Yasmin, 26, holds her 10-day-old baby, who she gave birth to in a crowded refugee camp in Cox’s Bazar, a southeastern district bordering Myanmar.
Amid a wave of reforms to tighten the country’s laws on honour killings and sexual assault, on Feb. 2, the Sindh Assembly passed a law making DNA testing in rape cases mandatory in the province.
The outrage in Brazil over the gang-rape of a 16-year-old girl by more than 30 men prompted mass protests by thousands of women on the streets of cities around the country, while activists complain that the response to the case by politicians has been misfocused.
Rizwana* had hoped and expected that justice would be served – that the man who raped her would be sufficiently punished for his crime. Months after she suffered at his hands, however, the perpetrator remains at large.
Her lips are quavering her hands trembling. Susan (not her real name) struggles to suppress stubborn tears, but the outburst comes, spontaneously, and the tears stream down her cheeks as she sobs profusely.
Mamta Bai, 36, distinctly remembers the first time the police came to her village: it was December 2014 and her neighbour, Purva Bai, had just been beaten unconscious by her alcoholic husband, prompting Mamta to make a distress call to the nearest station.
She is just 14, but Janida avoids eye contact with others, preferring to look down at the ground and nodding her head if someone tries to engage her in conversation.
Earlier this month, President Barack Obama delivered an impassioned speech marking the 50th Anniversary of the civil rights march from Selma to Montgomery, Alabama and the bloody attack on civil rights marchers by police.
The cradle of some of the world’s most ancient civilizations, home to four out of the planet’s six billion people, and a battleground for the earth’s remaining resources, Asia and the Pacific are poised to play a defining role in international affairs in the coming decade.
More than 200 Darfurian women were reportedly raped by Sudanese troops in one brutal assault on a town in October 2014, with the conflict in war-torn Darfur escalating to new heights.
“A recurring nightmare for me is I’m trying to tell someone something and they are not listening. I’m yelling at the top of my lungs and it feels like there is a glass wall between us.”
It was 9:45 pm when 23-year-old Manira Chaudhury, a final-year Master’s student in New Delhi, who was traveling home in a rickshaw, pressed a button on her smart phone that sent out emergency alerts to two of her closest friends.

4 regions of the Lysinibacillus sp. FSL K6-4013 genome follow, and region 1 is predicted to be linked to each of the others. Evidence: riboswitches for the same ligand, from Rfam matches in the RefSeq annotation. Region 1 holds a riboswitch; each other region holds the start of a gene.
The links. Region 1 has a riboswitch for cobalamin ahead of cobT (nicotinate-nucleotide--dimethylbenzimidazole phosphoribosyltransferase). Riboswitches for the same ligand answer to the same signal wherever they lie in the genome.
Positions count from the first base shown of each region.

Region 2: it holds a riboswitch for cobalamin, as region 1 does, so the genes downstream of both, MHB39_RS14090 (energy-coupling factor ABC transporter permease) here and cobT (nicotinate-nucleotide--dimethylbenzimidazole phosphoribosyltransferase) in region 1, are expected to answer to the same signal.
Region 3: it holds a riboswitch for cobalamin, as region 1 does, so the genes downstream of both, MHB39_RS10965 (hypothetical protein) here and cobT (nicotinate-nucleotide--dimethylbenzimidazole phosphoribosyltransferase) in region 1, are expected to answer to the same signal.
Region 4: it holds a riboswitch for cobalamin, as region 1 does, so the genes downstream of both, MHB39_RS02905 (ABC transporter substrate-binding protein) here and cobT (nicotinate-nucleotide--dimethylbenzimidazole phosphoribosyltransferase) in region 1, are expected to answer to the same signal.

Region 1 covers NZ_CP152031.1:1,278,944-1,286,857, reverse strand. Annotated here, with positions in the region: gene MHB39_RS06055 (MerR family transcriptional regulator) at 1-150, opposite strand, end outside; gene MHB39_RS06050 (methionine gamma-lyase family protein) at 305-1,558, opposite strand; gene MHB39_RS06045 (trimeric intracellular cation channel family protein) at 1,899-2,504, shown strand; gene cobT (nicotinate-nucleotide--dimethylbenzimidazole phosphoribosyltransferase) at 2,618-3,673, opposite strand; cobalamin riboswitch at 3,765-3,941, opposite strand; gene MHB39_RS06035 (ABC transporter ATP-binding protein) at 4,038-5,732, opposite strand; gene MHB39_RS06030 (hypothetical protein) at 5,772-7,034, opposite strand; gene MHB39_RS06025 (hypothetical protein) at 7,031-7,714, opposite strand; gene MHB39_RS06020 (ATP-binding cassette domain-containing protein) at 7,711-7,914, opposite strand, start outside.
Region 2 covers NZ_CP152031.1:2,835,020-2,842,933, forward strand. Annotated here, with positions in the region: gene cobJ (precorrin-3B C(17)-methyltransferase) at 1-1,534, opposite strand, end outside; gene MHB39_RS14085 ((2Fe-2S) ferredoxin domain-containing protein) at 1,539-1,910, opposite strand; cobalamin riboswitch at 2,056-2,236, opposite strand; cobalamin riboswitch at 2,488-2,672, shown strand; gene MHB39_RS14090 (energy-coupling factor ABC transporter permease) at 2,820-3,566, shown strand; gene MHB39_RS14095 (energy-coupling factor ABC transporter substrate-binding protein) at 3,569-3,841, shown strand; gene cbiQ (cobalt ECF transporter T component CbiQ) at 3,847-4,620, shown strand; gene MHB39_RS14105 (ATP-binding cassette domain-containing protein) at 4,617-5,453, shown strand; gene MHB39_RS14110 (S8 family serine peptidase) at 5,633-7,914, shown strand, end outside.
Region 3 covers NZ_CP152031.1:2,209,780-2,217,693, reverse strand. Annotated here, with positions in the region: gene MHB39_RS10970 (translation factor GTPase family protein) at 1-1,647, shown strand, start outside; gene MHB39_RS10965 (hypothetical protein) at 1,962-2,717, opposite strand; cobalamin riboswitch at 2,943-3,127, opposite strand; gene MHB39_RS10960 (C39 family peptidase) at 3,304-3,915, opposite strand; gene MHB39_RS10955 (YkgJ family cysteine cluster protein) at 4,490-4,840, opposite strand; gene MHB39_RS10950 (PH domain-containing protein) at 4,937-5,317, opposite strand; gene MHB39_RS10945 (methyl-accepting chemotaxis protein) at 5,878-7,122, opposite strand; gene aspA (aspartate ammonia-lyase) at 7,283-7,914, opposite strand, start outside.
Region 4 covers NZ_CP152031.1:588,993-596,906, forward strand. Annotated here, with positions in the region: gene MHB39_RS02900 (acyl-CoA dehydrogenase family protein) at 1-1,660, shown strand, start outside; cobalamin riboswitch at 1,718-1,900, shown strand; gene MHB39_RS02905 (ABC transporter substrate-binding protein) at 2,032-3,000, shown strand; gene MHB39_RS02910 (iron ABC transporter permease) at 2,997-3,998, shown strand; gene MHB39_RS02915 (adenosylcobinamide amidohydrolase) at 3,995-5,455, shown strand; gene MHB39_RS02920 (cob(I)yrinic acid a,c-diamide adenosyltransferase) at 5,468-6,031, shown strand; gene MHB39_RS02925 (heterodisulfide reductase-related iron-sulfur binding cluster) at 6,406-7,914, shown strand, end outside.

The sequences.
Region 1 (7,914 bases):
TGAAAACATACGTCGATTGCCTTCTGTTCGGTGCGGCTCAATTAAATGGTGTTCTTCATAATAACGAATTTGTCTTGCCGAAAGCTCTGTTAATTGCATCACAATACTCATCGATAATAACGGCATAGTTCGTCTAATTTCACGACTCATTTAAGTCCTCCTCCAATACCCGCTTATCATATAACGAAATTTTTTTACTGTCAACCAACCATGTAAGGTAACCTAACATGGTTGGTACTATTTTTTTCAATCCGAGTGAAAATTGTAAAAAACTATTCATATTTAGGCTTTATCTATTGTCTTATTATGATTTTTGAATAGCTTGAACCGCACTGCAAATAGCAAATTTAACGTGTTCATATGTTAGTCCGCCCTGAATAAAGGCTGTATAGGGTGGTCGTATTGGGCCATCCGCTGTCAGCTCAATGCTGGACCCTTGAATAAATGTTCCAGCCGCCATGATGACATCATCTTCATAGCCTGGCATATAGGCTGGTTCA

On a bright March morning, a 17-year old tribal girl woke as usual, and went to catch fish in the village river in the Chirang district of India’s northeastern Assam state.
Basanti Rani*, a 33-year-old farmers’ wife from the northern Indian state of Haryana, recently withdrew her 15-year-old daughter Paru from school in order to marry her off to a 40-year-old man.
“I just want all this to be over,” Yakiri Rubí Rubio, a young Mexican woman facing trial for killing the man who raped her in December 2013, laments to IPS.
When sexual violence - whether against men, women or children - takes place in United Nations peacekeeping missions worldwide, the world body has been quick to single out the perpetrators and expel them back to their home countries.
Amina Bibi, an 18-year-old from Pakistan’s Punjab province, was allegedly raped by four men on Jan. 5 this year. All the accused were granted bail. A desperate Amina set herself on fire outside a police station on Mar. 13 and succumbed to burn injuries the next day.
The U.S. government is being urged to roll back a longstanding policy that has banned foreign aid funding from being used for health care services for victims of sexual violence in conflict situations.
In a shanty tucked inside Dharavi, described as Asia’s largest slum settlement, a little piece of theatre unfolds. Several young boys are heckled as they pretend to go vegetable shopping - and calling them names are young girls. The boys are embarrassed.
Gay and transsexual immigrants who enter the U.S. detention system face high levels of sexual abuse, new research warns, at times leading them to decide to return to their home countries rather than stay to fight a legal battle.
Twenty-eight-year-old Omar Zaib, a taxi driver in Lahore, capital of Pakistan’s Punjab province, confessed in court last month to drowning his one-and-a-half-year-old daughter because he wanted a son. A few days later, the media reported that two newborn girls had been found abandoned at a railway station.